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Kala Meah received the B.Sc. degree from Bangladesh University of Engineering and Technology in 1998, the M.Sc. degree from South Dakota State University in 2003, and the Ph.D. degree from the University of Wyoming in 2007, all in Electrical Engineering. From 1998 to 2000, he worked for several power companies in Bangladesh. Currently, Dr. Meah is an Assistant Professor in the Electrical and Computer Engineering program, Department of Engineering and Computer Science, York College of Pennsylvania, York, PA, USA. His research interest includes electrical power, HVDC transmission, renewable energy, energy conversion, and engineering education.

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James Moscola York College of Pennsylvania

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James Moscola is an Assistant Professor of Computer Science and Computer Engineering at York College of Pennsylvania. He received a B.S. in Physical Science from Muhlenberg College in 2000, a B.S. in Computer Engineering, a M.S. in Computer Science, and a Ph.D. in Computer Engineering from Washington University in St. Louis in 2001, 2003, and 2008 respectively. His interests include reconfigurable architectures and embedded systems.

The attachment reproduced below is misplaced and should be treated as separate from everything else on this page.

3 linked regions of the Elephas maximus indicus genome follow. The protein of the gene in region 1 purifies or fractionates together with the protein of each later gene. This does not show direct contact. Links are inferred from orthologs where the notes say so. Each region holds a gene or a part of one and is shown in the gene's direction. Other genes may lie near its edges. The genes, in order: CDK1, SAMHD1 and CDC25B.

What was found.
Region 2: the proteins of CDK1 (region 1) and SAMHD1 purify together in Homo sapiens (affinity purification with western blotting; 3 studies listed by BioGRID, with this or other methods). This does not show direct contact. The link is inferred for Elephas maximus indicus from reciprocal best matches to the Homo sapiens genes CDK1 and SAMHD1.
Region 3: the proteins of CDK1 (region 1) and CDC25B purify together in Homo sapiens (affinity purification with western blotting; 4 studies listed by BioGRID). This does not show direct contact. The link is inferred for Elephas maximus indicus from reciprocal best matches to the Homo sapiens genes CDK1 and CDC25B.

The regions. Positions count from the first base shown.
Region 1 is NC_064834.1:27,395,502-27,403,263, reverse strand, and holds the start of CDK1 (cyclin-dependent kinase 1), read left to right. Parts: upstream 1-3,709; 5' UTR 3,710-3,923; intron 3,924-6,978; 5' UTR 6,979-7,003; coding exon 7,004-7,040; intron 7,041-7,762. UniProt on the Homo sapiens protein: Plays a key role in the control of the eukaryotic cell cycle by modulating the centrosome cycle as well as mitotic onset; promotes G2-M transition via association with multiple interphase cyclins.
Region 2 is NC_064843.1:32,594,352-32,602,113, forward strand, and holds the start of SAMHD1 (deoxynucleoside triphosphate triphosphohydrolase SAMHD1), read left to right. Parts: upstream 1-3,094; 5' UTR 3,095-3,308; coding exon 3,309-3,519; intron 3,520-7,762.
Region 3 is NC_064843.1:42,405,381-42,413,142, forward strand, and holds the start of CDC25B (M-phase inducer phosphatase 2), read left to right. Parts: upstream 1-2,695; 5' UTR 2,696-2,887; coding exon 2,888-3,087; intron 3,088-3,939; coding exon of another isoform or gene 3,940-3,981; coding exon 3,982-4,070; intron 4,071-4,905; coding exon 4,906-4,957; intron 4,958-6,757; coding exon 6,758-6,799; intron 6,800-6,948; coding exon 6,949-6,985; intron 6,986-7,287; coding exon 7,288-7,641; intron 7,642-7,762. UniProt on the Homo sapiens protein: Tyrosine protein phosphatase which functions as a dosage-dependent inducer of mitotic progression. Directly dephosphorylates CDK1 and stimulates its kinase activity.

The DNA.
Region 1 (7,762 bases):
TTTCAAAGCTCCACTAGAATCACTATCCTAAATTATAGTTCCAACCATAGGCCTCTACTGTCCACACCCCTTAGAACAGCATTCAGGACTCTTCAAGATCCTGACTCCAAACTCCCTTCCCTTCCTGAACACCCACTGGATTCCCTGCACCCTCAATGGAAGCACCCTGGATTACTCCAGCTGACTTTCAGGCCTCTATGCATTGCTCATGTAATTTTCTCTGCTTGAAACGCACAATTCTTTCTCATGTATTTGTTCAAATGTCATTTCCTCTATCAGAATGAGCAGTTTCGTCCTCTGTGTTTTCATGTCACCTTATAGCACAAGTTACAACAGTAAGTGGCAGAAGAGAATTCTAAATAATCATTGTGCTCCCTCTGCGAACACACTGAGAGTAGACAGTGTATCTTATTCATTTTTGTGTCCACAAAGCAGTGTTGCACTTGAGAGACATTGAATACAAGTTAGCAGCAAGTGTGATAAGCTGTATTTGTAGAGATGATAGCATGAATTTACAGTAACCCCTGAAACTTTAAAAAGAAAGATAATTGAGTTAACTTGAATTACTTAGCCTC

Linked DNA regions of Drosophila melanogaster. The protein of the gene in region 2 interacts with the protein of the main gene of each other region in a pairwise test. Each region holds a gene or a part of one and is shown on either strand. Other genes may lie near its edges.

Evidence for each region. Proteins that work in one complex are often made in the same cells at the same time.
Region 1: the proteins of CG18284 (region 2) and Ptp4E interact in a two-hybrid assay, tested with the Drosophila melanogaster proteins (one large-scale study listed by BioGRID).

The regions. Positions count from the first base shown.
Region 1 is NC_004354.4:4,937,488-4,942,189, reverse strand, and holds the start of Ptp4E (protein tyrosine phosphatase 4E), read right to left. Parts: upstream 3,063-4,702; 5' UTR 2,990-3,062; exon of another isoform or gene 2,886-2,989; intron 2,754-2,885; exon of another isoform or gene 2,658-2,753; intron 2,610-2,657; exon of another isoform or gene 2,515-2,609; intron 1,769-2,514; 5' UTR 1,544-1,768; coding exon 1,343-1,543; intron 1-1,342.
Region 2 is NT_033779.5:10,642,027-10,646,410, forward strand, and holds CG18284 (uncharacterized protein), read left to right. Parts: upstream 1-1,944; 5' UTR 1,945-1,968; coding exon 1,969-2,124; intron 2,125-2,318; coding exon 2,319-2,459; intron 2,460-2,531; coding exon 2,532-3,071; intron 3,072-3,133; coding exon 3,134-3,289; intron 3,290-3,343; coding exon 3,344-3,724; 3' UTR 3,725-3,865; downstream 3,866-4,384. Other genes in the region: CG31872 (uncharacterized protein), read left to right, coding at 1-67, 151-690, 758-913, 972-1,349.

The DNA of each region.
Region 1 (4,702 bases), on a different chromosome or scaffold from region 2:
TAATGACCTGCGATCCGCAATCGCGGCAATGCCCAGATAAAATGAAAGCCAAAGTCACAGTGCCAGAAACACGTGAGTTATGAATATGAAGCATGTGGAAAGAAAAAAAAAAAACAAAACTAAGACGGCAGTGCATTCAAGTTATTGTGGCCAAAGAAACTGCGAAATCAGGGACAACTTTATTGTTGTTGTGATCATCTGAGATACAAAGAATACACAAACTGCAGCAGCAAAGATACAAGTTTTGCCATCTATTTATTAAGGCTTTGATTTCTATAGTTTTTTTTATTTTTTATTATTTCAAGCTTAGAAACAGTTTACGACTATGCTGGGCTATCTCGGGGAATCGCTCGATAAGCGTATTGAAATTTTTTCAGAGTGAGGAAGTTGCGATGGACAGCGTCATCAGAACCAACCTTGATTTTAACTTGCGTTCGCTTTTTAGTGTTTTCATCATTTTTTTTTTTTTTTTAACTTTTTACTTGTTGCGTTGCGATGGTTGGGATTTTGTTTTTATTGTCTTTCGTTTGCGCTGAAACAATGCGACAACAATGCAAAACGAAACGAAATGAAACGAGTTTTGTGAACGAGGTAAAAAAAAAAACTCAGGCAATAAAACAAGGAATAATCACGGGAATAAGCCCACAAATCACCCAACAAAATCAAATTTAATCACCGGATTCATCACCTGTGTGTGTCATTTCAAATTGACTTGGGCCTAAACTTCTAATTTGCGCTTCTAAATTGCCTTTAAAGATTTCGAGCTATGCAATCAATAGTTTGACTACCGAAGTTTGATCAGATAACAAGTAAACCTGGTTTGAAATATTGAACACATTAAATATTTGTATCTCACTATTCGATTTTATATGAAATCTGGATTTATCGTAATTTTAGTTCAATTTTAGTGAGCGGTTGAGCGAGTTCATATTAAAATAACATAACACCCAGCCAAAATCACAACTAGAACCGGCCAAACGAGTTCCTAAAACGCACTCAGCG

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The Mechanical, Electrical, and Computer Engineering Programs at York College of Pennsylvania have mandatory co-op programs in which each student receives three semesters of engineering work experience. Our senior design courses further develop our students’ design and project development skills by intentionally targeting projects that emphasize working within a larger team. For example, we have built autonomous robots for the International Ground Vehicle Competition (IGVC) and formula style race cars for the Society of Automotive Engineering Formula Student Design Competition (FSAE). While successfully developing our students’ project development and group communication skills, these projects lacked the personal interaction with a customer with well (or sometimes poorly) defined specifications and constraints. To fill this need, and to help build community relationships, one of this past year’s senior design projects sought to design and build a bike rental system. The product will connect the college campus to the downtown York business district. Two representatives from companies in the business district were the customers who helped the students develop specifications, participated in planning meetings, and attended design reviews of the bike rental system. We and our business partners hope that the bike rental system will increase the number of students frequenting downtown York and its businesses.